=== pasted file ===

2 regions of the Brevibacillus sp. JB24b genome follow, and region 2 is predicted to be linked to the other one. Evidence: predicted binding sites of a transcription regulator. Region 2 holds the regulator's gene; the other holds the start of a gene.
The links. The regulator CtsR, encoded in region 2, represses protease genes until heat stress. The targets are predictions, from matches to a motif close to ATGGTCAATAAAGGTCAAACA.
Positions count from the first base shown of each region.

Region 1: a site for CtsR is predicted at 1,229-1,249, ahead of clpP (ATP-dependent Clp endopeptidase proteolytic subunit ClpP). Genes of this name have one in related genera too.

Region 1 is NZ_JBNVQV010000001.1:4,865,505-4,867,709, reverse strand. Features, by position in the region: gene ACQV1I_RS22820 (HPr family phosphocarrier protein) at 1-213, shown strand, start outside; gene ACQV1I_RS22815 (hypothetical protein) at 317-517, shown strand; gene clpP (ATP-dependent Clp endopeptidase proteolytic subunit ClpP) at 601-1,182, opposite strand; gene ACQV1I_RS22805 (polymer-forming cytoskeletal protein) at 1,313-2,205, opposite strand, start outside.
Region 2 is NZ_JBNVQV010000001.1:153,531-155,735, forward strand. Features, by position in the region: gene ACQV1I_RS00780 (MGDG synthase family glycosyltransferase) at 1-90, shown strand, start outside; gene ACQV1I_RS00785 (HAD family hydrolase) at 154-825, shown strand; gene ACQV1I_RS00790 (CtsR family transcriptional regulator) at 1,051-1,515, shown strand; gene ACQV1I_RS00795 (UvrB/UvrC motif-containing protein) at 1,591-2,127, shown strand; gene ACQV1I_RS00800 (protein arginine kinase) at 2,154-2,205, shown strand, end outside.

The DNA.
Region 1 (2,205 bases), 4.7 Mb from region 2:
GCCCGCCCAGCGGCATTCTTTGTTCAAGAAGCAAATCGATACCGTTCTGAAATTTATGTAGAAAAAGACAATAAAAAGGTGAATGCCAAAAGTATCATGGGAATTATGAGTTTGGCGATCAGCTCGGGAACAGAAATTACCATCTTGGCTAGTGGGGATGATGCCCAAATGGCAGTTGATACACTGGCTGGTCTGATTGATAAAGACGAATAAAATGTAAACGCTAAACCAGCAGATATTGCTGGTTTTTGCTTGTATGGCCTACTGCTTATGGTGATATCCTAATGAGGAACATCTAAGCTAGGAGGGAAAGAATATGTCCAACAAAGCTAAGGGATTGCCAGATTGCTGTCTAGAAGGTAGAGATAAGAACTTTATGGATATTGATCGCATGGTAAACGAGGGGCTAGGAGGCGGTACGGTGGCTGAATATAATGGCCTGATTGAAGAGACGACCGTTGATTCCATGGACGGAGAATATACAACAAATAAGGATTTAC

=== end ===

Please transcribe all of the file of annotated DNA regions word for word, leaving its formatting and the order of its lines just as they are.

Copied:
2 regions of the Brevibacillus sp. JB24b genome follow, and region 2 is predicted to be linked to the other one. Evidence: predicted binding sites of a transcription regulator. Region 2 holds the regulator's gene; the other holds the start of a gene.
The links. The regulator CtsR, encoded in region 2, represses protease genes until heat stress. The targets are predictions, from matches to a motif close to ATGGTCAATAAAGGTCAAACA.
Positions count from the first base shown of each region.

Region 1: a site for CtsR is predicted at 1,229-1,249, ahead of clpP (ATP-dependent Clp endopeptidase proteolytic subunit ClpP). Genes of this name have one in related genera too.

Region 1 is NZ_JBNVQV010000001.1:4,865,505-4,867,709, reverse strand. Features, by position in the region: gene ACQV1I_RS22820 (HPr family phosphocarrier protein) at 1-213, shown strand, start outside; gene ACQV1I_RS22815 (hypothetical protein) at 317-517, shown strand; gene clpP (ATP-dependent Clp endopeptidase proteolytic subunit ClpP) at 601-1,182, opposite strand; gene ACQV1I_RS22805 (polymer-forming cytoskeletal protein) at 1,313-2,205, opposite strand, start outside.
Region 2 is NZ_JBNVQV010000001.1:153,531-155,735, forward strand. Features, by position in the region: gene ACQV1I_RS00780 (MGDG synthase family glycosyltransferase) at 1-90, shown strand, start outside; gene ACQV1I_RS00785 (HAD family hydrolase) at 154-825, shown strand; gene ACQV1I_RS00790 (CtsR family transcriptional regulator) at 1,051-1,515, shown strand; gene ACQV1I_RS00795 (UvrB/UvrC motif-containing protein) at 1,591-2,127, shown strand; gene ACQV1I_RS00800 (protein arginine kinase) at 2,154-2,205, shown strand, end outside.

The DNA.
Region 1 (2,205 bases), 4.7 Mb from region 2:
GCCCGCCCAGCGGCATTCTTTGTTCAAGAAGCAAATCGATACCGTTCTGAAATTTATGTAGAAAAAGACAATAAAAAGGTGAATGCCAAAAGTATCATGGGAATTATGAGTTTGGCGATCAGCTCGGGAACAGAAATTACCATCTTGGCTAGTGGGGATGATGCCCAAATGGCAGTTGATACACTGGCTGGTCTGATTGATAAAGACGAATAAAATGTAAACGCTAAACCAGCAGATATTGCTGGTTTTTGCTTGTATGGCCTACTGCTTATGGTGATATCCTAATGAGGAACATCTAAGCTAGGAGGGAAAGAATATGTCCAACAAAGCTAAGGGATTGCCAGATTGCTGTCTAGAAGGTAGAGATAAGAACTTTATGGATATTGATCGCATGGTAAACGAGGGGCTAGGAGGCGGTACGGTGGCTGAATATAATGGCCTGATTGAAGAGACGACCGTTGATTCCATGGACGGAGAATATACAACAAATAAGGATTTAC